if i had waited ten more exits the gas would have been 10 cents cheaper!
June 26, 2008 10:31 AM   Subscribe

How can I find the cheapest gas along a route?

I know how to find the cheapest gas in my area code or city, but I'm going on a 6-hour round trip this weekend and would like to figure out where to stop along the way for the best gas prices. Are there any websites out there that will let you plug in a starting city and destination city? Or perhaps a google maps plug-in? Ideally the results would be limited to gas stations within a few miles of a highway exit (or whatever route you choose).
posted by kidsleepy to Travel & Transportation (7 answers total)
 
10 cents a gallon on a fill up of (we'll pretend you have a suburban) 40 gallons is a difference of $4.00. Not really worth spending 5 minutes going out of your way (or $5 on a Metafilter membership ;-) to find slightly cheaper gas, especially if it's just a one time trip, and not your regular weekend outing.

Though if you're determined, there is always GasBuddy.com, and just figure out around where you'll be when you need to fill up for your trip there and back...
posted by Grither at 10:40 AM on June 26, 2008


You can view current gas prices on a map at Gas Buddy, though I don't think you can punch in a route. Still, you should be able to manually do this with very little work.
posted by nitsuj at 10:41 AM on June 26, 2008


GasBuddy also has a Google Maps gadget.
posted by katillathehun at 10:42 AM on June 26, 2008


tracing my route manually on the map on GasBuddy shows that an exit on my route has gas for $3.73, which is 24 cents cheaper than here at home! down here in the south, i can spend my saved $4 on another beer this weekend instead :)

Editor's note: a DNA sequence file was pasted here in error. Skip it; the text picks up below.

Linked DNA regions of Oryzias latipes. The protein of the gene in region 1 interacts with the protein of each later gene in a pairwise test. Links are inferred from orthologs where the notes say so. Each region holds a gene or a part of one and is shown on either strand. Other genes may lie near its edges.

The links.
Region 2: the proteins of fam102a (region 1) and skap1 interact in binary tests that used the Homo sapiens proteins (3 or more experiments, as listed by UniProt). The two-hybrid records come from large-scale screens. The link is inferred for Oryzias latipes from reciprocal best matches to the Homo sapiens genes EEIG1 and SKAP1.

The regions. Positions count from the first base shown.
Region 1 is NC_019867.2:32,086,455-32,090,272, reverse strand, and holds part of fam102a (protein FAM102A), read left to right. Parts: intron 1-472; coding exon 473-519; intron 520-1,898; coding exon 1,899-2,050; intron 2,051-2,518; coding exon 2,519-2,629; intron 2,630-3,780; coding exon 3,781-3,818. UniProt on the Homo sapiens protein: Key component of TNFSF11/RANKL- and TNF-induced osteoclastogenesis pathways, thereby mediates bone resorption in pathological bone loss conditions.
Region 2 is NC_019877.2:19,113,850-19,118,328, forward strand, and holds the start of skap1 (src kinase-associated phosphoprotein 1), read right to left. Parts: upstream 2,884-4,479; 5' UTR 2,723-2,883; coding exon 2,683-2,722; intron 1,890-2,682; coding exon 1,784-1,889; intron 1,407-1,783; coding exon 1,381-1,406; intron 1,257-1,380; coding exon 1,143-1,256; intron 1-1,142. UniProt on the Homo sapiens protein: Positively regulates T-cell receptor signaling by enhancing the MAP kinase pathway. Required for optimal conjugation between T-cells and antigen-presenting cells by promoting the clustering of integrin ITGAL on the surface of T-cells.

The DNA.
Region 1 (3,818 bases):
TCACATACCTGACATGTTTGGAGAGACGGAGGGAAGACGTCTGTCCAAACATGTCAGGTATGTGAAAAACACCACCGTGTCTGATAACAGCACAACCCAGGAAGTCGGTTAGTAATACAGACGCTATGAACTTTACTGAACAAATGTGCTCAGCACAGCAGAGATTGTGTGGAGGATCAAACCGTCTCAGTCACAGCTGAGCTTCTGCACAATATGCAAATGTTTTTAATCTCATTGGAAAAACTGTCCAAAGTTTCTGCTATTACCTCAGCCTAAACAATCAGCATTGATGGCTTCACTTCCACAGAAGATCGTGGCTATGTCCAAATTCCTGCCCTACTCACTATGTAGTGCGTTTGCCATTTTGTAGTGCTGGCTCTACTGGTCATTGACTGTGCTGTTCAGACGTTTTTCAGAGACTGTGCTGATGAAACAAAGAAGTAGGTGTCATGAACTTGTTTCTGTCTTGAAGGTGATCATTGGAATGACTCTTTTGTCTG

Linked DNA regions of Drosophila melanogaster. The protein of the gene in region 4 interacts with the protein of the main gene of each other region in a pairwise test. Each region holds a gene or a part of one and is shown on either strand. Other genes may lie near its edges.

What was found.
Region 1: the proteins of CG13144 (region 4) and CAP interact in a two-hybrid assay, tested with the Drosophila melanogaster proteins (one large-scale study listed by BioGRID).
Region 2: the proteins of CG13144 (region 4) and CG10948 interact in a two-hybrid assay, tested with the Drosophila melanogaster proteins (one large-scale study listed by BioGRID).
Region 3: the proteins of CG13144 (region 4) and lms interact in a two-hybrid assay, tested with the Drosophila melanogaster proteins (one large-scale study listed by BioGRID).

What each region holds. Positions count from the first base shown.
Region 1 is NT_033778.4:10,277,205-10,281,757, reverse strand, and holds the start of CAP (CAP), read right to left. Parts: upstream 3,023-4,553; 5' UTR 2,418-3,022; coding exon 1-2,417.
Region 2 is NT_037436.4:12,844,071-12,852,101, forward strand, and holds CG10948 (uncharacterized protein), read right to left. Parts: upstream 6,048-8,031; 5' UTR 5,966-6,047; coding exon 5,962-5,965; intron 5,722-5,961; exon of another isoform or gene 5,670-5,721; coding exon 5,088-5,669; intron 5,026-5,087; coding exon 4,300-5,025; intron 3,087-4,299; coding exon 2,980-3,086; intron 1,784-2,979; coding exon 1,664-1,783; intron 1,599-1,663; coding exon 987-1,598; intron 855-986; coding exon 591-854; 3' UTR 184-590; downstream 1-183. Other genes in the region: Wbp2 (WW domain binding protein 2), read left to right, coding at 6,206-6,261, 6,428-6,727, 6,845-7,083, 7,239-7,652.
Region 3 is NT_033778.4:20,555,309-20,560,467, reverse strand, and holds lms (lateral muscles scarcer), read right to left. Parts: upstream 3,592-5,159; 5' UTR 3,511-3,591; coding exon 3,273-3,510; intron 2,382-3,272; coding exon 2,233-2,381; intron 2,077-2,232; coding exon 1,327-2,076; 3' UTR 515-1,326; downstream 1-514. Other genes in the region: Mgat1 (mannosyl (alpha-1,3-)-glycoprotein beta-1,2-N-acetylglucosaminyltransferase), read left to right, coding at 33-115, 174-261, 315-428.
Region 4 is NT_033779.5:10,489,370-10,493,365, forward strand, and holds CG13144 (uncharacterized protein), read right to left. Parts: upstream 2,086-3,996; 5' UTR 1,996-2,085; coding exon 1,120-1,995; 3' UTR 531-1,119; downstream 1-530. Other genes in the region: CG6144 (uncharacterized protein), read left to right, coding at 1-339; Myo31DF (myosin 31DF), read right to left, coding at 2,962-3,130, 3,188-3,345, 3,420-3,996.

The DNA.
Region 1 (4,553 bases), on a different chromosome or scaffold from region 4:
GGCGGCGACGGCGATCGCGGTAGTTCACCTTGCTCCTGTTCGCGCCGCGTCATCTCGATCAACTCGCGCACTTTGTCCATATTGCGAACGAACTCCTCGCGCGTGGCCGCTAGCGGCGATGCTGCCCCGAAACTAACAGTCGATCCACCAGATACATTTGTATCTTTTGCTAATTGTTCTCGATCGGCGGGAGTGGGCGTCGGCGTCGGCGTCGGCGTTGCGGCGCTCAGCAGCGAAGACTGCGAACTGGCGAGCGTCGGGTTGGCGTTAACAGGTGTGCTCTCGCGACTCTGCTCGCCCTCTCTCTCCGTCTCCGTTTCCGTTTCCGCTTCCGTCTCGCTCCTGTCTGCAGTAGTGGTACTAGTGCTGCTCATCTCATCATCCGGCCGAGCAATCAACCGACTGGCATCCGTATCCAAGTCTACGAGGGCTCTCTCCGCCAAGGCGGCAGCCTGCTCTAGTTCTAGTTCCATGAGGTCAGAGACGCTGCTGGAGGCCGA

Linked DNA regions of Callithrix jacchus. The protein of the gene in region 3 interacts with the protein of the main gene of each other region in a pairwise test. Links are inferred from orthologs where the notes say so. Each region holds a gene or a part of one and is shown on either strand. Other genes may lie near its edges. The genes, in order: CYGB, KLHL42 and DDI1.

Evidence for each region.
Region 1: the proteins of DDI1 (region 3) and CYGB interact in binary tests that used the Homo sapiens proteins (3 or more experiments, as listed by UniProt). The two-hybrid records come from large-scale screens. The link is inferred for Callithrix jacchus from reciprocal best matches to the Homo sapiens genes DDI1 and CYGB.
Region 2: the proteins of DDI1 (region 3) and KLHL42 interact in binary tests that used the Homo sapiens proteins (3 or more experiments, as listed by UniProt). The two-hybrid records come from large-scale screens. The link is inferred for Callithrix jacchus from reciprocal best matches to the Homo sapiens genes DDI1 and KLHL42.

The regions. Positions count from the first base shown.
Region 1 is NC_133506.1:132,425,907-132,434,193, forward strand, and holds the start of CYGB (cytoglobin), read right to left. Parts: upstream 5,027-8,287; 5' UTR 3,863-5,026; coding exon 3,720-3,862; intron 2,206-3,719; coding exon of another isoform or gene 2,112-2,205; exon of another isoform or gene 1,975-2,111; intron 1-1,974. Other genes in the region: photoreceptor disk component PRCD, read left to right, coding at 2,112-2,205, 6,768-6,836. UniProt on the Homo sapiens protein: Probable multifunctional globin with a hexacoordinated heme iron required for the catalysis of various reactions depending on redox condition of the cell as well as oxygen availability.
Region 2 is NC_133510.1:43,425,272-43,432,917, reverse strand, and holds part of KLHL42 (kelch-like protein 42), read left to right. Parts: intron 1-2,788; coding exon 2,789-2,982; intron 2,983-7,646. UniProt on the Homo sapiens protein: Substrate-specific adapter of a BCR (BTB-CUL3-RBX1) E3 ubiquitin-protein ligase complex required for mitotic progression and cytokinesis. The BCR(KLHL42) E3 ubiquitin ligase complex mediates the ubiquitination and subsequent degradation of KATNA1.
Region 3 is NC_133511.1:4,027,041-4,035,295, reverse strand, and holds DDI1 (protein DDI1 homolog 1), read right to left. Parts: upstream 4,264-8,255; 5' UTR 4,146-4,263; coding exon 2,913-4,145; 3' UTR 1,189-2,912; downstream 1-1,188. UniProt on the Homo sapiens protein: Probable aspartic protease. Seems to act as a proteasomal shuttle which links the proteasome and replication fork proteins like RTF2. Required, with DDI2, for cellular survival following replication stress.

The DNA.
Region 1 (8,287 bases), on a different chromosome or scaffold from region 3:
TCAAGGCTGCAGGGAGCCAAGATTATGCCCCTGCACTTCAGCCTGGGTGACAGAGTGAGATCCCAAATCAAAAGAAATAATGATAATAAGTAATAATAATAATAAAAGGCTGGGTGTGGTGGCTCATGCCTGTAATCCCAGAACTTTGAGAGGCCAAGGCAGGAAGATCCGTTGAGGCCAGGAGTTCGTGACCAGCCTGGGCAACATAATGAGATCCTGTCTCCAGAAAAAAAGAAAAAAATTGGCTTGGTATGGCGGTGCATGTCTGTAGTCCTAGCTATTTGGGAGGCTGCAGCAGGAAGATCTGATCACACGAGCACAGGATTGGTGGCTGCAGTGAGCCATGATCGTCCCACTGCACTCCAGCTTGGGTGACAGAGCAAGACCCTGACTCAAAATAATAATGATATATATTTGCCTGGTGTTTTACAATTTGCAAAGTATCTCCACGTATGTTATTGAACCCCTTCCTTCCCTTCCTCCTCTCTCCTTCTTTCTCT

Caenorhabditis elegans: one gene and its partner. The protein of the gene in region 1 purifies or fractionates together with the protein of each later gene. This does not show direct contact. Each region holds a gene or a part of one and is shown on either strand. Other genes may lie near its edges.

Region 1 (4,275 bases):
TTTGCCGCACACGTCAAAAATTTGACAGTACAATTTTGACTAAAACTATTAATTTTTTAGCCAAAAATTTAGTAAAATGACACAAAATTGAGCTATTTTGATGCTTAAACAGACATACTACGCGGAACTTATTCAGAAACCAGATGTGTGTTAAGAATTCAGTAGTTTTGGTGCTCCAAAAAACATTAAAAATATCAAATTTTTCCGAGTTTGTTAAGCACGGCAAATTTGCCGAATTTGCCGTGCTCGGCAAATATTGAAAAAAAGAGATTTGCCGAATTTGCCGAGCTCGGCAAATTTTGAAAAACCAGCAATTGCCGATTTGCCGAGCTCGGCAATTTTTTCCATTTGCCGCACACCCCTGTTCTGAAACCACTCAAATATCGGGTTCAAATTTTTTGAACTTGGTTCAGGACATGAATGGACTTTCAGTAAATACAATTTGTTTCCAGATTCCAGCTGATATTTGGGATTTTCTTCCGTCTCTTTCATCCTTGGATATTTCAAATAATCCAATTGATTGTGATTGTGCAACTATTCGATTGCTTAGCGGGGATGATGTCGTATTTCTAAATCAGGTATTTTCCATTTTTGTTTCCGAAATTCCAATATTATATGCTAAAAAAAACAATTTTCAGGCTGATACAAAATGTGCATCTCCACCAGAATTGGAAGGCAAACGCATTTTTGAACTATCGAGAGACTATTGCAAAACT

i'm still holding out for an automatic tool, but thanks for the answers so far.
posted by kidsleepy at 10:51 AM on June 26, 2008


My father told me about this study that he read which may come in handy if you don't have any technology available.

When you feel like you are about to need gas, look for the first gas station you can find. Check the price and use it as a baseline (don't buy gas there). Purchase gas at the next available gas station that has a price lower than the baseline - this one is statistically most likely to be the lowest price on your route (for that particular fuel stop).

(citation needed)
posted by backseatpilot at 12:06 PM on June 26, 2008


This sounds a little like the secretary problem, although to apply that algorithm you would need to know the number of gas stations you expect to pass before running out of gas.
posted by Johnny Assay at 12:41 PM on June 26, 2008


Mapquest.com has an option that will show the prices along your route.
posted by CwgrlUp at 2:51 PM on June 26, 2008


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